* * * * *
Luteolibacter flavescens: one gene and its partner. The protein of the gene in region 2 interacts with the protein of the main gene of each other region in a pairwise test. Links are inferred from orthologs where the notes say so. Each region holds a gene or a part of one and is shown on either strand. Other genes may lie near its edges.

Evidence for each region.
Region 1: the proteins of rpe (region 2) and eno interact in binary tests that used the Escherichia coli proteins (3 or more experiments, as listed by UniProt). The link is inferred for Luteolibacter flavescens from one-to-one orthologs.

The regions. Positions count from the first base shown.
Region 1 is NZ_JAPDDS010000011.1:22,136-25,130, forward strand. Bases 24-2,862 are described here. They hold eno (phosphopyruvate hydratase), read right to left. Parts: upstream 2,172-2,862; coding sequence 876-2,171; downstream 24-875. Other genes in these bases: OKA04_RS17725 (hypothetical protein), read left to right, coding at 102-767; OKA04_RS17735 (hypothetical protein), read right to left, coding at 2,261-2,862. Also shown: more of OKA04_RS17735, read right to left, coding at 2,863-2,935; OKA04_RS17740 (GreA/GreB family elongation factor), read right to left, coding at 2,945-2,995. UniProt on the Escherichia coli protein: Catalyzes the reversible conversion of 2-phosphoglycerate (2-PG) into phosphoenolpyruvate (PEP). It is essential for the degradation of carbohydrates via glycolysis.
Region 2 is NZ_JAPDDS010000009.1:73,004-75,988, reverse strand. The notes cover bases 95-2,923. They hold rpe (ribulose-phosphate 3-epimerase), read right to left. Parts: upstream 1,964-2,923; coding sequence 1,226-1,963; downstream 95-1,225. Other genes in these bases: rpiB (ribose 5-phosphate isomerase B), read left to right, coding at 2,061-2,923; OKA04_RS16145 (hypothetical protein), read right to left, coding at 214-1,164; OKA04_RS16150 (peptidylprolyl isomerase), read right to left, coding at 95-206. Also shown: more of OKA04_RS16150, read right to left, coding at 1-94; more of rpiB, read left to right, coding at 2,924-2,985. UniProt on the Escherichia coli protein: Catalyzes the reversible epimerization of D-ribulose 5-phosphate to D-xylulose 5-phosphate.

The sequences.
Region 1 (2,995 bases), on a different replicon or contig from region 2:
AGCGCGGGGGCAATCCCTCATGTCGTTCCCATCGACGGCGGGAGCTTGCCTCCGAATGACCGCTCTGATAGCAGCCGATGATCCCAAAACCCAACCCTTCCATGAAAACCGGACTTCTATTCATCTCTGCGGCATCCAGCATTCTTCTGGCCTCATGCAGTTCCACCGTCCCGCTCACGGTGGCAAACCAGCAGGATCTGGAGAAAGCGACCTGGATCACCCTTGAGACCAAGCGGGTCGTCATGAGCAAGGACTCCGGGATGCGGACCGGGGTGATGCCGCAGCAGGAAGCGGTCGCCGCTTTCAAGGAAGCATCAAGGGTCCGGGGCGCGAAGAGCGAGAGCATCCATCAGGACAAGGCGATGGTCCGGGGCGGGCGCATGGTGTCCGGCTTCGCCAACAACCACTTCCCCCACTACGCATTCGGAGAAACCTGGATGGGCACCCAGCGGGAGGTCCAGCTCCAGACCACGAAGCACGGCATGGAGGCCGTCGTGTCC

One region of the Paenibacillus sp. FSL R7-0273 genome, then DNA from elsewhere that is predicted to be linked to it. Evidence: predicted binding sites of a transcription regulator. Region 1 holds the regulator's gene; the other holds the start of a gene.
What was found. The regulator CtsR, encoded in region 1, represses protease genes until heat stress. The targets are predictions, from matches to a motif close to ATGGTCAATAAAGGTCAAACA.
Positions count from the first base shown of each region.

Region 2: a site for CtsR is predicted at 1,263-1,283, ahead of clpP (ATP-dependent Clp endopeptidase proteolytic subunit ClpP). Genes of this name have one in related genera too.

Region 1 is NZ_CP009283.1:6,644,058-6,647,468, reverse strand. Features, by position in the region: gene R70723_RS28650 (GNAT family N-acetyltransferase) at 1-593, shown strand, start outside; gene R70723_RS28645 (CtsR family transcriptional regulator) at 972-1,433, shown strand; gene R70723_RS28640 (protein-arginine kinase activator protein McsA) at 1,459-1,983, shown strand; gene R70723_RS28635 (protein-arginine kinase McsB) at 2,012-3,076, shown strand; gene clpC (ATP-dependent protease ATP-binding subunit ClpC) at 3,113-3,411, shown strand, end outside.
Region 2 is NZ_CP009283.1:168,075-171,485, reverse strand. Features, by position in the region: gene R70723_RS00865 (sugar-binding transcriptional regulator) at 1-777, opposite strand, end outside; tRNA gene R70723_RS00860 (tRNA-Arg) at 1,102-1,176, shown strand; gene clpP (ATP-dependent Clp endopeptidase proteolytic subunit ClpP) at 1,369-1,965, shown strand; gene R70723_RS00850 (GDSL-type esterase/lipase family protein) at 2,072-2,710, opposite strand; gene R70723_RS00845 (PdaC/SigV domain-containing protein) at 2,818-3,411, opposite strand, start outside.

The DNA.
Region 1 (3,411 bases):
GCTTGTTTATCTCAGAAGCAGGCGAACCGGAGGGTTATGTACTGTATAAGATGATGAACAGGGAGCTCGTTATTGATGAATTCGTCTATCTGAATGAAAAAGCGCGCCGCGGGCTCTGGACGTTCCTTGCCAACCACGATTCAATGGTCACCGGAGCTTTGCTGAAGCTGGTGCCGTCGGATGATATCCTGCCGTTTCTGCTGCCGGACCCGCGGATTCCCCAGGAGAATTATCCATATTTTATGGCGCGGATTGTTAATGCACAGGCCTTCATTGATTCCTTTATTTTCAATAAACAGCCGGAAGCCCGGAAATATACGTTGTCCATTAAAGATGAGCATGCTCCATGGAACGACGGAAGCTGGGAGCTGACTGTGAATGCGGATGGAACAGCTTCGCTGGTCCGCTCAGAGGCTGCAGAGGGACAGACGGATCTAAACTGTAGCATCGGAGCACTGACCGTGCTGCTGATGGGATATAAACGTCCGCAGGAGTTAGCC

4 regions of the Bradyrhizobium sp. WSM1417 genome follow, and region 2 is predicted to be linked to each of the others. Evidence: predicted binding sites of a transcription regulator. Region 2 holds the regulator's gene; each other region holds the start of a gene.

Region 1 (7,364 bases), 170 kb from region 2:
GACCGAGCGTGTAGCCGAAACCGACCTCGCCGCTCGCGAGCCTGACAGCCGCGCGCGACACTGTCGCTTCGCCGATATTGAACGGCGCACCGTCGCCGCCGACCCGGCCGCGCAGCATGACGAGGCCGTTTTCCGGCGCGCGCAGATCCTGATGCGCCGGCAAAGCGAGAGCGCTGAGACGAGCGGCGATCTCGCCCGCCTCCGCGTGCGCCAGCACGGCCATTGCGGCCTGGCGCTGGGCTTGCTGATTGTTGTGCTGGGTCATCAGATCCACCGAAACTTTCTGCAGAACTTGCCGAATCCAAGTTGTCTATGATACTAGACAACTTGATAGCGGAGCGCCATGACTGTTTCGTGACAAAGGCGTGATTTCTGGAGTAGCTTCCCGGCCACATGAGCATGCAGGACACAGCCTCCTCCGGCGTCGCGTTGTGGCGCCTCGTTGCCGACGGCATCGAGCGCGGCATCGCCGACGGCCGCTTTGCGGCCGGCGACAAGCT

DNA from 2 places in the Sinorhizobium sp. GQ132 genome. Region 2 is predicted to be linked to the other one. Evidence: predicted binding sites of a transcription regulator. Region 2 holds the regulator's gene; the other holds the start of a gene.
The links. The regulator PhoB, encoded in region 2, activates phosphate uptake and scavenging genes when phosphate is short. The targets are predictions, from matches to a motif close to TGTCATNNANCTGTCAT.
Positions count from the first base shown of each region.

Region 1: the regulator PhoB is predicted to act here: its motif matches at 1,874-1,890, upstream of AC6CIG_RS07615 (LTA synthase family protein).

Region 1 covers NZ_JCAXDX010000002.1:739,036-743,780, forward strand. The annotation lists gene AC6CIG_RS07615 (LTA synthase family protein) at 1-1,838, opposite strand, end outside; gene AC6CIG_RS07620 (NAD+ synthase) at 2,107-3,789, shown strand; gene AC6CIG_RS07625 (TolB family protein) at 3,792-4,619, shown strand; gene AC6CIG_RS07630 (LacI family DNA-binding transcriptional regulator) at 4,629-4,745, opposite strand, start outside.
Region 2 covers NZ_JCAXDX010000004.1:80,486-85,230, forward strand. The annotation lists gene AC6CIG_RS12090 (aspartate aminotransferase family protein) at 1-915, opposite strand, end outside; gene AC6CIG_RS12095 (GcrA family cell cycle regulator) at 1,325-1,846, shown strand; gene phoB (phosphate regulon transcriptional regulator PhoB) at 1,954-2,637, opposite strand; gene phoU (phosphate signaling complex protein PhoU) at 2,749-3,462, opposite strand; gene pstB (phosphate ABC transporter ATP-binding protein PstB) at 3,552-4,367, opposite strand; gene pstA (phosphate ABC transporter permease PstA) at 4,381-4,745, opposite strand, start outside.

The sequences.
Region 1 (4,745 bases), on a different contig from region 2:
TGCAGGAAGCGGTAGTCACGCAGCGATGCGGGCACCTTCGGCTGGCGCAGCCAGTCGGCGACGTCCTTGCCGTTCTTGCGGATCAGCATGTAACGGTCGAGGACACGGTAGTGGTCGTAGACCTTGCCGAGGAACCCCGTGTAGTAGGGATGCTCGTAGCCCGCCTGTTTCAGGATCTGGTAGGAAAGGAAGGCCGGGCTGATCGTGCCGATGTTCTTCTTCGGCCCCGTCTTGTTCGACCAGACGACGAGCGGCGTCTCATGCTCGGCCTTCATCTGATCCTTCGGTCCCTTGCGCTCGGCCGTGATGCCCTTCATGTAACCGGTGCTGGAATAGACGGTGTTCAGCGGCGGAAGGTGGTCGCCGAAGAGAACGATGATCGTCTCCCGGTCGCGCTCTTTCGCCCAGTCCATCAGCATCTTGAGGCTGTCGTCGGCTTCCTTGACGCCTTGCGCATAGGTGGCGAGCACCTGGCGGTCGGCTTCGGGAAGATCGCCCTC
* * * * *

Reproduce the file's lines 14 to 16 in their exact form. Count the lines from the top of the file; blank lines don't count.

Region 1 is NZ_CP009283.1:6,644,058-6,647,468, reverse strand. Features, by position in the region: gene R70723_RS28650 (GNAT family N-acetyltransferase) at 1-593, shown strand, start outside; gene R70723_RS28645 (CtsR family transcriptional regulator) at 972-1,433, shown strand; gene R70723_RS28640 (protein-arginine kinase activator protein McsA) at 1,459-1,983, shown strand; gene R70723_RS28635 (protein-arginine kinase McsB) at 2,012-3,076, shown strand; gene clpC (ATP-dependent protease ATP-binding subunit ClpC) at 3,113-3,411, shown strand, end outside.
Region 2 is NZ_CP009283.1:168,075-171,485, reverse strand. Features, by position in the region: gene R70723_RS00865 (sugar-binding transcriptional regulator) at 1-777, opposite strand, end outside; tRNA gene R70723_RS00860 (tRNA-Arg) at 1,102-1,176, shown strand; gene clpP (ATP-dependent Clp endopeptidase proteolytic subunit ClpP) at 1,369-1,965, shown strand; gene R70723_RS00850 (GDSL-type esterase/lipase family protein) at 2,072-2,710, opposite strand; gene R70723_RS00845 (PdaC/SigV domain-containing protein) at 2,818-3,411, opposite strand, start outside.

The DNA.